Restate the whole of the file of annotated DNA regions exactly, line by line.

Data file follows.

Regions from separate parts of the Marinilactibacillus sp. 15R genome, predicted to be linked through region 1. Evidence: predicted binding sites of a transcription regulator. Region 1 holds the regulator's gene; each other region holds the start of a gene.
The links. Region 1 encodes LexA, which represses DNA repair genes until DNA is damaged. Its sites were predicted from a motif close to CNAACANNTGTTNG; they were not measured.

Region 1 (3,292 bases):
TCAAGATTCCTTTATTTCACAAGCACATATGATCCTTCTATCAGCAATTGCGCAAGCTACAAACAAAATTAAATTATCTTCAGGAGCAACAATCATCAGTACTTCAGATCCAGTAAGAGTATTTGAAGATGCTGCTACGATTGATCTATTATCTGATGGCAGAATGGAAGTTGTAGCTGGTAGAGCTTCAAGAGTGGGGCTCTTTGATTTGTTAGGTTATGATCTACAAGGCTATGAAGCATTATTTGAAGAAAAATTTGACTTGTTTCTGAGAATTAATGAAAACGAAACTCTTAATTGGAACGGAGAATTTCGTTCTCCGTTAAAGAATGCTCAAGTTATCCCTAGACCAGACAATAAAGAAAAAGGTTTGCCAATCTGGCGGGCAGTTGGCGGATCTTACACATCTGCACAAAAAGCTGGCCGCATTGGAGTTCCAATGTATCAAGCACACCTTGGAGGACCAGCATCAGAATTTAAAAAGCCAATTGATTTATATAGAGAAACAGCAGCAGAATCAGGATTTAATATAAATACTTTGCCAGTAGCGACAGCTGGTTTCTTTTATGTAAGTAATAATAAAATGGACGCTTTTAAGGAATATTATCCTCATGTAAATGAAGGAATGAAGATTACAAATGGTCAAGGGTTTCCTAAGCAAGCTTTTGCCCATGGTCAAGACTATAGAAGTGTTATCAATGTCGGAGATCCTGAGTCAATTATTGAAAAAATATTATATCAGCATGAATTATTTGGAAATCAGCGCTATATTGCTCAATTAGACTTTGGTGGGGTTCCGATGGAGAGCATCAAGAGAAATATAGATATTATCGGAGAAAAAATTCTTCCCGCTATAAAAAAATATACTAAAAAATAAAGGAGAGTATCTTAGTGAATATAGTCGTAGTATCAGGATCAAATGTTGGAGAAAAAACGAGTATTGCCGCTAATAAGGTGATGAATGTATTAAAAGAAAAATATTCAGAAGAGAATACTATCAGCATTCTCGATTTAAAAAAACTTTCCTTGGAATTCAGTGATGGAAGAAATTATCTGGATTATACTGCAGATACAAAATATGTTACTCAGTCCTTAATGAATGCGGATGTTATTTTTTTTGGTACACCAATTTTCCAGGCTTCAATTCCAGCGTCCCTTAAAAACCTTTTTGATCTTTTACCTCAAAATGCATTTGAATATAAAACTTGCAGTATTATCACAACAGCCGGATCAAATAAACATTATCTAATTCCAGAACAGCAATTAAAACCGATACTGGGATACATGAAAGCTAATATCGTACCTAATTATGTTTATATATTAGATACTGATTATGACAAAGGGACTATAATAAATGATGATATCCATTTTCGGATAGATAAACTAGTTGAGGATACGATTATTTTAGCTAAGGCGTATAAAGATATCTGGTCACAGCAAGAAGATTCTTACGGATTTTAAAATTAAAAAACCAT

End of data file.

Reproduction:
Regions from separate parts of the Marinilactibacillus sp. 15R genome, predicted to be linked through region 1. Evidence: predicted binding sites of a transcription regulator. Region 1 holds the regulator's gene; each other region holds the start of a gene.
The links. Region 1 encodes LexA, which represses DNA repair genes until DNA is damaged. Its sites were predicted from a motif close to CNAACANNTGTTNG; they were not measured.

Region 1 (3,292 bases):
TCAAGATTCCTTTATTTCACAAGCACATATGATCCTTCTATCAGCAATTGCGCAAGCTACAAACAAAATTAAATTATCTTCAGGAGCAACAATCATCAGTACTTCAGATCCAGTAAGAGTATTTGAAGATGCTGCTACGATTGATCTATTATCTGATGGCAGAATGGAAGTTGTAGCTGGTAGAGCTTCAAGAGTGGGGCTCTTTGATTTGTTAGGTTATGATCTACAAGGCTATGAAGCATTATTTGAAGAAAAATTTGACTTGTTTCTGAGAATTAATGAAAACGAAACTCTTAATTGGAACGGAGAATTTCGTTCTCCGTTAAAGAATGCTCAAGTTATCCCTAGACCAGACAATAAAGAAAAAGGTTTGCCAATCTGGCGGGCAGTTGGCGGATCTTACACATCTGCACAAAAAGCTGGCCGCATTGGAGTTCCAATGTATCAAGCACACCTTGGAGGACCAGCATCAGAATTTAAAAAGCCAATTGATTTATATAGAGAAACAGCAGCAGAATCAGGATTTAATATAAATACTTTGCCAGTAGCGACAGCTGGTTTCTTTTATGTAAGTAATAATAAAATGGACGCTTTTAAGGAATATTATCCTCATGTAAATGAAGGAATGAAGATTACAAATGGTCAAGGGTTTCCTAAGCAAGCTTTTGCCCATGGTCAAGACTATAGAAGTGTTATCAATGTCGGAGATCCTGAGTCAATTATTGAAAAAATATTATATCAGCATGAATTATTTGGAAATCAGCGCTATATTGCTCAATTAGACTTTGGTGGGGTTCCGATGGAGAGCATCAAGAGAAATATAGATATTATCGGAGAAAAAATTCTTCCCGCTATAAAAAAATATACTAAAAAATAAAGGAGAGTATCTTAGTGAATATAGTCGTAGTATCAGGATCAAATGTTGGAGAAAAAACGAGTATTGCCGCTAATAAGGTGATGAATGTATTAAAAGAAAAATATTCAGAAGAGAATACTATCAGCATTCTCGATTTAAAAAAACTTTCCTTGGAATTCAGTGATGGAAGAAATTATCTGGATTATACTGCAGATACAAAATATGTTACTCAGTCCTTAATGAATGCGGATGTTATTTTTTTTGGTACACCAATTTTCCAGGCTTCAATTCCAGCGTCCCTTAAAAACCTTTTTGATCTTTTACCTCAAAATGCATTTGAATATAAAACTTGCAGTATTATCACAACAGCCGGATCAAATAAACATTATCTAATTCCAGAACAGCAATTAAAACCGATACTGGGATACATGAAAGCTAATATCGTACCTAATTATGTTTATATATTAGATACTGATTATGACAAAGGGACTATAATAAATGATGATATCCATTTTCGGATAGATAAACTAGTTGAGGATACGATTATTTTAGCTAAGGCGTATAAAGATATCTGGTCACAGCAAGAAGATTCTTACGGATTTTAAAATTAAAAAACCAT